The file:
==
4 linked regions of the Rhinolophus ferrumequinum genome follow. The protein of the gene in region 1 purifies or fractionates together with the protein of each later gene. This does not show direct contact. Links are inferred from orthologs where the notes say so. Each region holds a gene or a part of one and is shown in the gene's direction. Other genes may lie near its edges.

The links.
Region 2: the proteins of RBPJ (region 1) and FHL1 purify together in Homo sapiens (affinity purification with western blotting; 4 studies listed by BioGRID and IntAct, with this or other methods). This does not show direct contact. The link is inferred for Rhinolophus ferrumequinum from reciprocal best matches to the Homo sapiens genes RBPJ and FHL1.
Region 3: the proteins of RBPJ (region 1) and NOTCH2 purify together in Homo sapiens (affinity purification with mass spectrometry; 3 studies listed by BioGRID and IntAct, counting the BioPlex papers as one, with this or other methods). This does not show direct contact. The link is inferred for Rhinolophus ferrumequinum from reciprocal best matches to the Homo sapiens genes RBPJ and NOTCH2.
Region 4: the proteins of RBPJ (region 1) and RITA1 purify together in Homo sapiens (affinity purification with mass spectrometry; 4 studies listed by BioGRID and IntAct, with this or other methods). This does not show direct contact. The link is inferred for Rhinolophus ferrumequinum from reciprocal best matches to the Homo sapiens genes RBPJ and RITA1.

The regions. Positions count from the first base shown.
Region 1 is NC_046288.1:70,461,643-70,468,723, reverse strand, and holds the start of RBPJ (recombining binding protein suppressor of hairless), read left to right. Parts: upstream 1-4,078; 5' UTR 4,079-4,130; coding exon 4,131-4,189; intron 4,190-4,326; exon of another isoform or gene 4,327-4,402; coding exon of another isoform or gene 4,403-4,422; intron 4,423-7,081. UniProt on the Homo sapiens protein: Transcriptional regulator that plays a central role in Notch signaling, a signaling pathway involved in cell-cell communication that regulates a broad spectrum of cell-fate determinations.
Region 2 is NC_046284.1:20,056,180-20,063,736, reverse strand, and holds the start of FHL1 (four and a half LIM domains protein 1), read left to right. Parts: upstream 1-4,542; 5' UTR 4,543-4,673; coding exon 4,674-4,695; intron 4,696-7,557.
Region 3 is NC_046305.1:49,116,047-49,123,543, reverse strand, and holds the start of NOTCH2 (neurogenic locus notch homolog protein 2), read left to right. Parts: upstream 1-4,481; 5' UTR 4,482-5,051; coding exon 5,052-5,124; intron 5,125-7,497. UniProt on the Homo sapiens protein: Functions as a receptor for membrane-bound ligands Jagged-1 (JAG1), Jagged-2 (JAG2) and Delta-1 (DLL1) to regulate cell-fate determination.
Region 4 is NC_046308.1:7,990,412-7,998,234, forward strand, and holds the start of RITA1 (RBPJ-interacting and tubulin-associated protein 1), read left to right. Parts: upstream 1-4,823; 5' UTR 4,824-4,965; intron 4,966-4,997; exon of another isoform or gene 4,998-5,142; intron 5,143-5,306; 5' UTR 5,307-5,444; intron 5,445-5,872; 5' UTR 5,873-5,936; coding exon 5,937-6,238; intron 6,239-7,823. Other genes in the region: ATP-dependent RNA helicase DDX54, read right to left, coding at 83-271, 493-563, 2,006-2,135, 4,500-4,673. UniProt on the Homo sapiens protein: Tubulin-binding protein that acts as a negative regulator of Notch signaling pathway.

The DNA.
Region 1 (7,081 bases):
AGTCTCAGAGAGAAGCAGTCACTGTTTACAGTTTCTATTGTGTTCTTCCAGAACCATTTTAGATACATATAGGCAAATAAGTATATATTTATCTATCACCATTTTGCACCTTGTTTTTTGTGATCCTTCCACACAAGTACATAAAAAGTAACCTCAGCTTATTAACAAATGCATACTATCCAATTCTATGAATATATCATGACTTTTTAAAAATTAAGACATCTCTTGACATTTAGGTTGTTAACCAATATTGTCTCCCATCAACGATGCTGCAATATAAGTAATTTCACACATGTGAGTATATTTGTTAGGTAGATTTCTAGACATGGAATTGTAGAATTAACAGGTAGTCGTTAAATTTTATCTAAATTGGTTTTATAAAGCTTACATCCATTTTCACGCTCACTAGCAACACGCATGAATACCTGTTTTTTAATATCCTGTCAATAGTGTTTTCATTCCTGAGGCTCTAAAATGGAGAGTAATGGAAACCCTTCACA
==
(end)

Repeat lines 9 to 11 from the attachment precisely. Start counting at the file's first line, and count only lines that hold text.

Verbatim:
Region 3 is NC_046305.1:49,116,047-49,123,543, reverse strand, and holds the start of NOTCH2 (neurogenic locus notch homolog protein 2), read left to right. Parts: upstream 1-4,481; 5' UTR 4,482-5,051; coding exon 5,052-5,124; intron 5,125-7,497. UniProt on the Homo sapiens protein: Functions as a receptor for membrane-bound ligands Jagged-1 (JAG1), Jagged-2 (JAG2) and Delta-1 (DLL1) to regulate cell-fate determination.
Region 4 is NC_046308.1:7,990,412-7,998,234, forward strand, and holds the start of RITA1 (RBPJ-interacting and tubulin-associated protein 1), read left to right. Parts: upstream 1-4,823; 5' UTR 4,824-4,965; intron 4,966-4,997; exon of another isoform or gene 4,998-5,142; intron 5,143-5,306; 5' UTR 5,307-5,444; intron 5,445-5,872; 5' UTR 5,873-5,936; coding exon 5,937-6,238; intron 6,239-7,823. Other genes in the region: ATP-dependent RNA helicase DDX54, read right to left, coding at 83-271, 493-563, 2,006-2,135, 4,500-4,673. UniProt on the Homo sapiens protein: Tubulin-binding protein that acts as a negative regulator of Notch signaling pathway.

The DNA.